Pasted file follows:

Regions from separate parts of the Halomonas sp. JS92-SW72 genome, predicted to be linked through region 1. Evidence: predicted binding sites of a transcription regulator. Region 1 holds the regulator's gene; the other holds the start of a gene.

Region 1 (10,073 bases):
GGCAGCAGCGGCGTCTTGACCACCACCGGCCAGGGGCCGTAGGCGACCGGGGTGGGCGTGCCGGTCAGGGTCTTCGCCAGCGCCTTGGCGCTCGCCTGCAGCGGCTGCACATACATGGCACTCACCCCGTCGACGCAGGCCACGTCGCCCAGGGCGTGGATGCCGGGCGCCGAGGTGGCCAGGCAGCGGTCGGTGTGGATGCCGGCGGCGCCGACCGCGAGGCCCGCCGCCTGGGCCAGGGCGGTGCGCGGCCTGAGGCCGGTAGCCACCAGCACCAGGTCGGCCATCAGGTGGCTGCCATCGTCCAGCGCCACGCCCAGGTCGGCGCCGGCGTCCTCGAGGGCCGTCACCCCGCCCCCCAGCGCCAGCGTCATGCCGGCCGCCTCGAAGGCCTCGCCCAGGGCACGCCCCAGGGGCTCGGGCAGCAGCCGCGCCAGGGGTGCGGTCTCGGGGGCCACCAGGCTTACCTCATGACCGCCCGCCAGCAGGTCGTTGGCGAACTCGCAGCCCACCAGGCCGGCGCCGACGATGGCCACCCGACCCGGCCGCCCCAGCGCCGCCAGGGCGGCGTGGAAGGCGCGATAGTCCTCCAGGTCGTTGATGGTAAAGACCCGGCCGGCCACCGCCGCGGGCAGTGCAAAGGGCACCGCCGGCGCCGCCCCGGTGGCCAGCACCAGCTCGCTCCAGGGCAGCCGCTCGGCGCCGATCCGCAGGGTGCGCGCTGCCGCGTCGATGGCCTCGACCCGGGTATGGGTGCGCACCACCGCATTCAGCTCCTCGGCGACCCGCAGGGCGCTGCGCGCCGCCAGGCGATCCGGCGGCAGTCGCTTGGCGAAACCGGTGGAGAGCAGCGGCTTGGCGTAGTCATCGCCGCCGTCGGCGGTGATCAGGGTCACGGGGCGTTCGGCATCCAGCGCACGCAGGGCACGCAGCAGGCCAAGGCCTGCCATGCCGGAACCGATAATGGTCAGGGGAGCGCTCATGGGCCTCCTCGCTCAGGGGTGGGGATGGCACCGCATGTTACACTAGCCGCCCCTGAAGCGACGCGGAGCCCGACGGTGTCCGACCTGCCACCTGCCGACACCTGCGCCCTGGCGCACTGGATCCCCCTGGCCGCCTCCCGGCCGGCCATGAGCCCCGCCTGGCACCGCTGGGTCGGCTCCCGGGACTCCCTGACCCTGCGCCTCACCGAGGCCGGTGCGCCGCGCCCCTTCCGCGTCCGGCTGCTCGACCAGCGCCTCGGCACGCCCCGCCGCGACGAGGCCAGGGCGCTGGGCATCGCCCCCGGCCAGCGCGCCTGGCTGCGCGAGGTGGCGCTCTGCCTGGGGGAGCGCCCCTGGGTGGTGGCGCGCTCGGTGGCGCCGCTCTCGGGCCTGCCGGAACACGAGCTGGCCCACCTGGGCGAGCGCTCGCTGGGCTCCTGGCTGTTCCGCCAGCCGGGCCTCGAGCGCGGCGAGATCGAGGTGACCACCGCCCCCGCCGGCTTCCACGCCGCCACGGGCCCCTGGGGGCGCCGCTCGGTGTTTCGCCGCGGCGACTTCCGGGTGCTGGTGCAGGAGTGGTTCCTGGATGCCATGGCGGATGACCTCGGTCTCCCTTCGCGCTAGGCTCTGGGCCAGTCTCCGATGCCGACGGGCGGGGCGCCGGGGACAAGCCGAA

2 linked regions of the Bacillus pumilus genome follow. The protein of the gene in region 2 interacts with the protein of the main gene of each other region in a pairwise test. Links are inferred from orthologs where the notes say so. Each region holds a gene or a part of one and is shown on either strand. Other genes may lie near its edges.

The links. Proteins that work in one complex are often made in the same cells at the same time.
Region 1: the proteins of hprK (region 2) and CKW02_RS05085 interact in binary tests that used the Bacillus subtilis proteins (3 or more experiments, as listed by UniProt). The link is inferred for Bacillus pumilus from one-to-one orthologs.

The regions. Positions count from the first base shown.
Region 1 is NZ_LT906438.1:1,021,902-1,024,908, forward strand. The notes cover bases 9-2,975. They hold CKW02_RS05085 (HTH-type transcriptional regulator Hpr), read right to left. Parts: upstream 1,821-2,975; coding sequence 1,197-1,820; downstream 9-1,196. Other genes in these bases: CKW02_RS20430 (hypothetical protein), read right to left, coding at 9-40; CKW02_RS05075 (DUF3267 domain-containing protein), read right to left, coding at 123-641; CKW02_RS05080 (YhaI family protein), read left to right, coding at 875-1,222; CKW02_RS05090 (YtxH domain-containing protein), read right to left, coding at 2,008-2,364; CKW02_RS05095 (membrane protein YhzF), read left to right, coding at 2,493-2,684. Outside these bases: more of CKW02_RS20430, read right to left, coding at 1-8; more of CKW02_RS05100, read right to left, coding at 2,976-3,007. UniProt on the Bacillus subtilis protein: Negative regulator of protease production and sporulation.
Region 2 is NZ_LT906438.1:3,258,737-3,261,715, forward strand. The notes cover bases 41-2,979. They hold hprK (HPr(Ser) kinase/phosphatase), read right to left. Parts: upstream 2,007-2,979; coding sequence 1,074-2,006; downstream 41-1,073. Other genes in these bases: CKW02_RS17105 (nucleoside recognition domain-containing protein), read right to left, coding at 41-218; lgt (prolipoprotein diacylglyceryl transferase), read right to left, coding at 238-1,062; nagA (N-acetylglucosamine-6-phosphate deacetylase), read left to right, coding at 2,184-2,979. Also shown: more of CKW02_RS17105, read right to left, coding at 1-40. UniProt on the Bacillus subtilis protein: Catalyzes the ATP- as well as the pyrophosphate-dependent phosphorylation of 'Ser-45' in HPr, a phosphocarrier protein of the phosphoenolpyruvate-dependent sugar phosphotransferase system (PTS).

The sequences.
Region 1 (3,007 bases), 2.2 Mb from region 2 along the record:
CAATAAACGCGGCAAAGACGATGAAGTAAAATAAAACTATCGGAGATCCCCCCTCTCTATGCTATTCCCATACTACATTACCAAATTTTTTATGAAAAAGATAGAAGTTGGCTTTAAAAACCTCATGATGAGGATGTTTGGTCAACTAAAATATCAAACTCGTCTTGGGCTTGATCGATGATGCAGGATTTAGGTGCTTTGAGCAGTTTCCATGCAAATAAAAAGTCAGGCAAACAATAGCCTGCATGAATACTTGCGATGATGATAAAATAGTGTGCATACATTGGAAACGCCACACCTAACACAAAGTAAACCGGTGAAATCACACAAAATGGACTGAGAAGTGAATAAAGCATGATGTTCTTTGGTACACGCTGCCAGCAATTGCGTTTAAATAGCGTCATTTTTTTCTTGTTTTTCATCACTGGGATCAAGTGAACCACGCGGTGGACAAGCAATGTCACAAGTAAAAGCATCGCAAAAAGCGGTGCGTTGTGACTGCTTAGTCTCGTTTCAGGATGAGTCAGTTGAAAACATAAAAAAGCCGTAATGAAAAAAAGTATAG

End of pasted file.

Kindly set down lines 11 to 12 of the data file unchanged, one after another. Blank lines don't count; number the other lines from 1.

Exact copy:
Region 1 (3,007 bases), 2.2 Mb from region 2 along the record:
CAATAAACGCGGCAAAGACGATGAAGTAAAATAAAACTATCGGAGATCCCCCCTCTCTATGCTATTCCCATACTACATTACCAAATTTTTTATGAAAAAGATAGAAGTTGGCTTTAAAAACCTCATGATGAGGATGTTTGGTCAACTAAAATATCAAACTCGTCTTGGGCTTGATCGATGATGCAGGATTTAGGTGCTTTGAGCAGTTTCCATGCAAATAAAAAGTCAGGCAAACAATAGCCTGCATGAATACTTGCGATGATGATAAAATAGTGTGCATACATTGGAAACGCCACACCTAACACAAAGTAAACCGGTGAAATCACACAAAATGGACTGAGAAGTGAATAAAGCATGATGTTCTTTGGTACACGCTGCCAGCAATTGCGTTTAAATAGCGTCATTTTTTTCTTGTTTTTCATCACTGGGATCAAGTGAACCACGCGGTGGACAAGCAATGTCACAAGTAAAAGCATCGCAAAAAGCGGTGCGTTGTGACTGCTTAGTCTCGTTTCAGGATGAGTCAGTTGAAAACATAAAAAAGCCGTAATGAAAAAAAGTATAG